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Section 3.1-3.2

# Section 3.1-3.2 - Chapter 3 Bivariate Data and...

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Chapter 3 Bivariate Data and Distributions So far , we discussed the methods for analyzing univariate data. Now we discuss multivariate data, obtained simultaneously on more than one variable. Our focus is mainly analyzing bivariate data obtained on two variables . and y x 3.1 Bivariate Data The data 1 1 ( , )...,( , ) n n x y x y obtained on two numerical variables x and y is called a bivariate data. For, example, let x = height of a student, y = weight of a student. The data of heights and weights of all students in a class constitute a bivariate data. The aim is investigate if the variables y x and are associated/correlated and the relationship is linear or non-linear. Scatter Plot Scatter plot is the graphical display of a bivariate data, taking i x - values along x - axis and i y - values along the y - axis. Just plot the points 1 1 ( , )...,( , ) n n x y x y . 1

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The resulting graph is called the Scatter Plot . Usually, x = explanatory (or independent) variable y = response (or dependent) variable Often we want to predict the response variable. Examine the scatter plot for the kind of association. (i) direction (negative or positive) (ii) Strength (no, moderate, strong) (iii) From (linear or not) (iv) Example 1: The following data represents the NO x emissions of 10 engines when baseline gasoline and reformulated gasoline were used. In the following example, x = age; 1 y = Emission of NO x (baseline gasoline); 2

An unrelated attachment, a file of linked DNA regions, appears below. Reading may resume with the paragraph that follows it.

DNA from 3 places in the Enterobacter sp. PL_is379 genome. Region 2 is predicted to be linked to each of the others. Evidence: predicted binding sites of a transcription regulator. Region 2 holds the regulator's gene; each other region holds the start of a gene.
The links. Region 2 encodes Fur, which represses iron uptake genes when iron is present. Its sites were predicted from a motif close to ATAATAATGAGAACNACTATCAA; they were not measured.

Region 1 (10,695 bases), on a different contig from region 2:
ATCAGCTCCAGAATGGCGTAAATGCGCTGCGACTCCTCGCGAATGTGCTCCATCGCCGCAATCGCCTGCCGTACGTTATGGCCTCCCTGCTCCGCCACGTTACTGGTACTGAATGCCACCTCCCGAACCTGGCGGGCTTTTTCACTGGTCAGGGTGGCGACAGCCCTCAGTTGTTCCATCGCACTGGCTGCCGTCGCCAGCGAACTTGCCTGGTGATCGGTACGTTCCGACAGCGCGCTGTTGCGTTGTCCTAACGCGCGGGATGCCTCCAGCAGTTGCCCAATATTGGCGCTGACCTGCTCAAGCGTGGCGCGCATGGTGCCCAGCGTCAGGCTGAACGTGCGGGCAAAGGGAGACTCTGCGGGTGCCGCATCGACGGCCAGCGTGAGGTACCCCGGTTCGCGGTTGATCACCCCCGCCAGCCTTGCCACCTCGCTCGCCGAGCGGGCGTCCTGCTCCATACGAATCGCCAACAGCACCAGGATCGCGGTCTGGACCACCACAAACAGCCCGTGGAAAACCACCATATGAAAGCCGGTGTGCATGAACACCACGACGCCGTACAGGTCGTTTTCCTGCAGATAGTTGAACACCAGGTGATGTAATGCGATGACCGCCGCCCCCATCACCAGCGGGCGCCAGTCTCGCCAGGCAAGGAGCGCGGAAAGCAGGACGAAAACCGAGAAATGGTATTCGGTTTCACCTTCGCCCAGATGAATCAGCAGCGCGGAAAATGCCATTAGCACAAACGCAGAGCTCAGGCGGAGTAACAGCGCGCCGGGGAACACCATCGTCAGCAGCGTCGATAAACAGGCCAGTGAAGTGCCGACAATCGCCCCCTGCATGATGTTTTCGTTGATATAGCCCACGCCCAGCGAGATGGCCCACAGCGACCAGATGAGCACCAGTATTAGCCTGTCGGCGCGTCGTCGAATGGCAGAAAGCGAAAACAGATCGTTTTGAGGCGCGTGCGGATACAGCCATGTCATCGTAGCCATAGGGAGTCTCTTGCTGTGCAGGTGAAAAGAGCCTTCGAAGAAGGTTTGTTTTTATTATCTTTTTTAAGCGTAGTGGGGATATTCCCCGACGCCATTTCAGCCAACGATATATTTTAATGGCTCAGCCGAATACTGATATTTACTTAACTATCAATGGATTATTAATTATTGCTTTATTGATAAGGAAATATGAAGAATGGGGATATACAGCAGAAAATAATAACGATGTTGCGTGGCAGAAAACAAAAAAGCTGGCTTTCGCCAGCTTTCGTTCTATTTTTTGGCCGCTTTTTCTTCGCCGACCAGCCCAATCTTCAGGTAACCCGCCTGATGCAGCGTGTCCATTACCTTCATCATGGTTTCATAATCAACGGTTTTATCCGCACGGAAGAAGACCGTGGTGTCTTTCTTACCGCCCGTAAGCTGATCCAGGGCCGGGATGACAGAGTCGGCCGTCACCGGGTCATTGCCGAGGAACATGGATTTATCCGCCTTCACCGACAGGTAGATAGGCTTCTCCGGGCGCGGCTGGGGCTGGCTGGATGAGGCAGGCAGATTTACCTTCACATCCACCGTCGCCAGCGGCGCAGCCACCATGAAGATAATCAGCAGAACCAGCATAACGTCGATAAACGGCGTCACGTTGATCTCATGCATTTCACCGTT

y = Emission of NO x (reformulated gasoline). Engine: Age: Baseline: Reformulated: 1 0 1.72 1.88 2 0 4.38 5.93 3 2 4.06 5.54 4 11 1.26 2.67 5 7 5.31 6.53 6 16 0.57 0.74 7 9 3.37 4.94 8 0 3.44 4.89 9 12 0.74 0.69 10 4 1.24 1.42 The scatter plot is given below: Age: Y-Data 18 16 14 12 10 8 6 4 2 0 7 6 5 4 3 2 1 0 Variable Baseline: Reformulated: Scatterplot of Baseline:, Reformulated: vs Age: Example 2 Consider the following data on x =BOD mass loading and y = BOD mass removal. 3

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Section 3.1-3.2 - Chapter 3 Bivariate Data and...

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